When considering story ideas consider “What if...?”. Consider what is taking place, including new future, with shows things with which people may identify, or the far future which allows greater creativity. Consider known knowns, known unknowns, and unknown un-knows
Know your story’s hero and what the hero brings to the story.
The author believes sidekicks are duplicative and not necessary. What is useful in a story is a hero’s buddy, best friend, or assistant. This second character can provide Muscle to the hero’s intelligence, or can provide comic relief. This second character should have a reason for being there, should not distract, have knowledge or a skill the hero lacks, and should have a contrasting personality.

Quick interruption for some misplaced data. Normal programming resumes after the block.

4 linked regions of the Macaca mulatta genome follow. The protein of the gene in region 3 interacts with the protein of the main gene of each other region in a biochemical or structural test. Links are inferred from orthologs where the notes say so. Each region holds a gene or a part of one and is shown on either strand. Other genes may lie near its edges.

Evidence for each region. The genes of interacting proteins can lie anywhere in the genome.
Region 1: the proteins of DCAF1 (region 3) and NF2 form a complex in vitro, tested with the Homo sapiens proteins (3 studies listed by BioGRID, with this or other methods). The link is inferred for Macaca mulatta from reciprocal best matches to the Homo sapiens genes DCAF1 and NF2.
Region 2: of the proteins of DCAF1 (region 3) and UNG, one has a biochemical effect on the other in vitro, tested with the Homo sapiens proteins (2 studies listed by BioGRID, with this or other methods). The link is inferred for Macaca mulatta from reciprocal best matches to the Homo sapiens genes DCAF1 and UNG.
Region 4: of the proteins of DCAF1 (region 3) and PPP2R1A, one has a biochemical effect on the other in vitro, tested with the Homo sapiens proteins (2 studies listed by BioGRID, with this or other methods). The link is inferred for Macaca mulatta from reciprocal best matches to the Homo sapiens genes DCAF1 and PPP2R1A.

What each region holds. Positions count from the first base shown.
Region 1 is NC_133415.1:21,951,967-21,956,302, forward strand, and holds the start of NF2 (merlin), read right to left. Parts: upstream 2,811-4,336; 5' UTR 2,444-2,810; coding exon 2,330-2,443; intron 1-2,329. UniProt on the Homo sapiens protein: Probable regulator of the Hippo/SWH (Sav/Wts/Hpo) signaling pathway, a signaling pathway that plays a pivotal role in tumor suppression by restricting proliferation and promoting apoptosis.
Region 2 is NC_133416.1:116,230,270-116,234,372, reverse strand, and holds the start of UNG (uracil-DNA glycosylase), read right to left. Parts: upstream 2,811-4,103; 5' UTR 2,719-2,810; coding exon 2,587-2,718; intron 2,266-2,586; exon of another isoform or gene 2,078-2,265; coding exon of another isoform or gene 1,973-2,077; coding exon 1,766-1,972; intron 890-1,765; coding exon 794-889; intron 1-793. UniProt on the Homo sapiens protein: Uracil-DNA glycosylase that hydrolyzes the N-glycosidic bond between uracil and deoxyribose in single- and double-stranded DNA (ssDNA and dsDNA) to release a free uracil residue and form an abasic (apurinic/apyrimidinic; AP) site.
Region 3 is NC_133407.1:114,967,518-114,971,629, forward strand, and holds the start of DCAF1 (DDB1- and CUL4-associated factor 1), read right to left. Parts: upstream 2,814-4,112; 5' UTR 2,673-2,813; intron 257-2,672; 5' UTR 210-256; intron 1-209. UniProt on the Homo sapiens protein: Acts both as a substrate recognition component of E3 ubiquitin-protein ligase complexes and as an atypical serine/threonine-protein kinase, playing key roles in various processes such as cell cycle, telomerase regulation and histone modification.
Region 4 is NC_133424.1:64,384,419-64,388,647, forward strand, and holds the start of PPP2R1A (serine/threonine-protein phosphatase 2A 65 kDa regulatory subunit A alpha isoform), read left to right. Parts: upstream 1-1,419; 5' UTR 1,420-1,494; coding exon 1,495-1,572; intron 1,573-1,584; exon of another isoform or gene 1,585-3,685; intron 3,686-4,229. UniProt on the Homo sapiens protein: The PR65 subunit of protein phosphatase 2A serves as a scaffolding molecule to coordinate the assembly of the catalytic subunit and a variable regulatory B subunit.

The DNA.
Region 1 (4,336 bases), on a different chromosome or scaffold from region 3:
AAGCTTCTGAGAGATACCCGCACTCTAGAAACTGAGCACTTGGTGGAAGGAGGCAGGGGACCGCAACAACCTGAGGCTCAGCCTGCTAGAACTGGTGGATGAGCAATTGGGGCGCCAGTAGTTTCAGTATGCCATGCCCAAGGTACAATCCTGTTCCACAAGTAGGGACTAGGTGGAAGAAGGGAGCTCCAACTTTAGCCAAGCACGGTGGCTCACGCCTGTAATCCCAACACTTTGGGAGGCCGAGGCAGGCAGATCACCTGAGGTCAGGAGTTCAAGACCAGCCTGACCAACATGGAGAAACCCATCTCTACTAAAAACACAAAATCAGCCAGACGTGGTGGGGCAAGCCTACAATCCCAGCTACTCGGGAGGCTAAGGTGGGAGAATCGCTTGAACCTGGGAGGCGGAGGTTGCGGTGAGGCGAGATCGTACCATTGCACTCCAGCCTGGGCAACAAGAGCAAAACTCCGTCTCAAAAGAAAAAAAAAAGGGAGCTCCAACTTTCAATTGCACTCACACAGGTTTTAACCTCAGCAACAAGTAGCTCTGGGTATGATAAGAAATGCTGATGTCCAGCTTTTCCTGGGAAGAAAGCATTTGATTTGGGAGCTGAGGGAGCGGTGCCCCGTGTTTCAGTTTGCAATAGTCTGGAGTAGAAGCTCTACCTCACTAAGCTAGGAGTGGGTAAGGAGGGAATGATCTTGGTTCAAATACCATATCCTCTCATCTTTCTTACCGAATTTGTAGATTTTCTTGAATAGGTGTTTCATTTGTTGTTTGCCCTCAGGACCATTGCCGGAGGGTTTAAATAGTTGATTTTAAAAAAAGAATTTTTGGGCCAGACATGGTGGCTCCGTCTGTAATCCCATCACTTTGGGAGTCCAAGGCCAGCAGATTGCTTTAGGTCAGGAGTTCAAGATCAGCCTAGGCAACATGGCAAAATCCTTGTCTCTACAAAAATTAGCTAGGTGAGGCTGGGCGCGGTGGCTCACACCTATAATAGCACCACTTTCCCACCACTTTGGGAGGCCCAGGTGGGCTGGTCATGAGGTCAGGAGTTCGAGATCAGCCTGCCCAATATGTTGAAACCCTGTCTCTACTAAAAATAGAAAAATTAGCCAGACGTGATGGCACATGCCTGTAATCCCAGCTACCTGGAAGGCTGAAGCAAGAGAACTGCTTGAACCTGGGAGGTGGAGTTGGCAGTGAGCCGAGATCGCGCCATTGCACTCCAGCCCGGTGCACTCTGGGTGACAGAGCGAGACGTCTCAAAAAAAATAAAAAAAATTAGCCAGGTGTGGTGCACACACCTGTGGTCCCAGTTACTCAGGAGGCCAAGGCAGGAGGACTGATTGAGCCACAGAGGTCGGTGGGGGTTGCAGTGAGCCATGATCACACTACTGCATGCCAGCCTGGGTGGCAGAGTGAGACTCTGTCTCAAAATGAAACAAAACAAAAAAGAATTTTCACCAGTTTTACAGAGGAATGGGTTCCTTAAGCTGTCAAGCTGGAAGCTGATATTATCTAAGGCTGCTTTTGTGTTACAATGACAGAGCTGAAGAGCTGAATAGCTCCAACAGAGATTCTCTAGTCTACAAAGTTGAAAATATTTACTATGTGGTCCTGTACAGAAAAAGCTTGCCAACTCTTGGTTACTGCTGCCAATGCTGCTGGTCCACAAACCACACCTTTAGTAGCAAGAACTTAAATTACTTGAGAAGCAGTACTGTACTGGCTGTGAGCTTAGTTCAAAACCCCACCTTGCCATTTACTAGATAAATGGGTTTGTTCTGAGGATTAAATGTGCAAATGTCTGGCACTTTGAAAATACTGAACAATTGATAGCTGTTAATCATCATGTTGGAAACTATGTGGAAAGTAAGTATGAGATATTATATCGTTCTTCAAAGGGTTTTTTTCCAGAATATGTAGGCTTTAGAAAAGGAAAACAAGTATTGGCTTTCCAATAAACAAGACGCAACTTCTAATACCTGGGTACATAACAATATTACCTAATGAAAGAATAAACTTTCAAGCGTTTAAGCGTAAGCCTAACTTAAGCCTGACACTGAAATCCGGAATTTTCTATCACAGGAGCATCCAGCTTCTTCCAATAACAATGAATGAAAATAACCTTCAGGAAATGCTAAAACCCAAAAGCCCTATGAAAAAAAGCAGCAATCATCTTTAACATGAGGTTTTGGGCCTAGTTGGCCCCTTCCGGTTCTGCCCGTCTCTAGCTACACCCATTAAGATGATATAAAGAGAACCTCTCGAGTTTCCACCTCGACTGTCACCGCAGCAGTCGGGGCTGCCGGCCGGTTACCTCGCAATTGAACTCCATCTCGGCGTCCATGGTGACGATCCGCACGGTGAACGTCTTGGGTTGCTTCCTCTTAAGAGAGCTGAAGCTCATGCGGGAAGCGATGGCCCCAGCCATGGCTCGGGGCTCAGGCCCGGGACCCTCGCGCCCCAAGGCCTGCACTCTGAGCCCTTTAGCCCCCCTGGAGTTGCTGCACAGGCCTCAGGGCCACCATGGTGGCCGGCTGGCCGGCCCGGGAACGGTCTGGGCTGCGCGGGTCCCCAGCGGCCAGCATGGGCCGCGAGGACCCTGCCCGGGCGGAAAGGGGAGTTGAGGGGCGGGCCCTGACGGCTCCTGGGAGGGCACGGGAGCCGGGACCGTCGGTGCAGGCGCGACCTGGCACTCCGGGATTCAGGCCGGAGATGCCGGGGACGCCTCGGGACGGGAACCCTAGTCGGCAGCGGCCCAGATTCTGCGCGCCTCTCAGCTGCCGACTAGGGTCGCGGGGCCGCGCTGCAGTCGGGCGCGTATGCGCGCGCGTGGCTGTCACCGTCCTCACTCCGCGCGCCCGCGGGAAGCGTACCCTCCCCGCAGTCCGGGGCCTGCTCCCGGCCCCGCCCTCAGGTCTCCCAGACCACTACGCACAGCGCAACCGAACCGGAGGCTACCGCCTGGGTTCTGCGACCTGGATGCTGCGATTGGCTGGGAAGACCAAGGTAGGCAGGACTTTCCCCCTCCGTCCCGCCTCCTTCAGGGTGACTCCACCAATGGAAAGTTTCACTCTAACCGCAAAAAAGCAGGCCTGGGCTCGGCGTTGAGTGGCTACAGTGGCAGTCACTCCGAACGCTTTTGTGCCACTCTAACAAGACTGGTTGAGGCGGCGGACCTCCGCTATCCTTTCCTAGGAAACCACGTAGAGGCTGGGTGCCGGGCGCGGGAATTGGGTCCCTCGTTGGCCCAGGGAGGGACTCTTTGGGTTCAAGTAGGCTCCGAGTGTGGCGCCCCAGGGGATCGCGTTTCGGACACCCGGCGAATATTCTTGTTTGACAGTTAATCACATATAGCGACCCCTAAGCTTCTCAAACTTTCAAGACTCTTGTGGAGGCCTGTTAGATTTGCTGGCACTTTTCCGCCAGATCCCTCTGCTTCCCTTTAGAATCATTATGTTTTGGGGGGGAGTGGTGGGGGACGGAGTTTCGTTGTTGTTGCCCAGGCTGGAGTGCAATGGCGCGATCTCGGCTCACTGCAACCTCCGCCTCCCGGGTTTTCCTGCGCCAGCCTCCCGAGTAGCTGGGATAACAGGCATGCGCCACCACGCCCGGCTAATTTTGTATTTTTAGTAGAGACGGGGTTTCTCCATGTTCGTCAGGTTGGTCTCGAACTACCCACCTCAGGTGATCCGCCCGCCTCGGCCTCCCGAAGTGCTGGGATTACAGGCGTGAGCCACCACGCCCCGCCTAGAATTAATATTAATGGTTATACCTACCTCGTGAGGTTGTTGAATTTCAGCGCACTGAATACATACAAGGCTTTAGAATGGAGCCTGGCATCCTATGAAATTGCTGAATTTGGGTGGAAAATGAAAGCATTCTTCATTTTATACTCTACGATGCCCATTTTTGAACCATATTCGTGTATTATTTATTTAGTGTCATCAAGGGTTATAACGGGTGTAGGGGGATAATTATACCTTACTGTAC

Consider character to character relations to each other and what to which factions they belong, what factions exist, and whether they are friends or foes.
Consider why a villain exists, what made the villain villainous, how the villain related to the hero, what drives the villain, and what does the villain fear.
Characters with human characteristics and should not be stereotyped. Common hunan heroes are Alpha Males, the Nerdy Guy, the Al Action Girl, the Best FriendGirl, the Sassy Best Friend, and the Nice Normal Guy
Character names should reflect their personalities and roles, be age (era) appropriate, be usual and unusual, not be similar, and if alien, should not be Earth names. Avoid names that end with an “s” as they are difficult to read.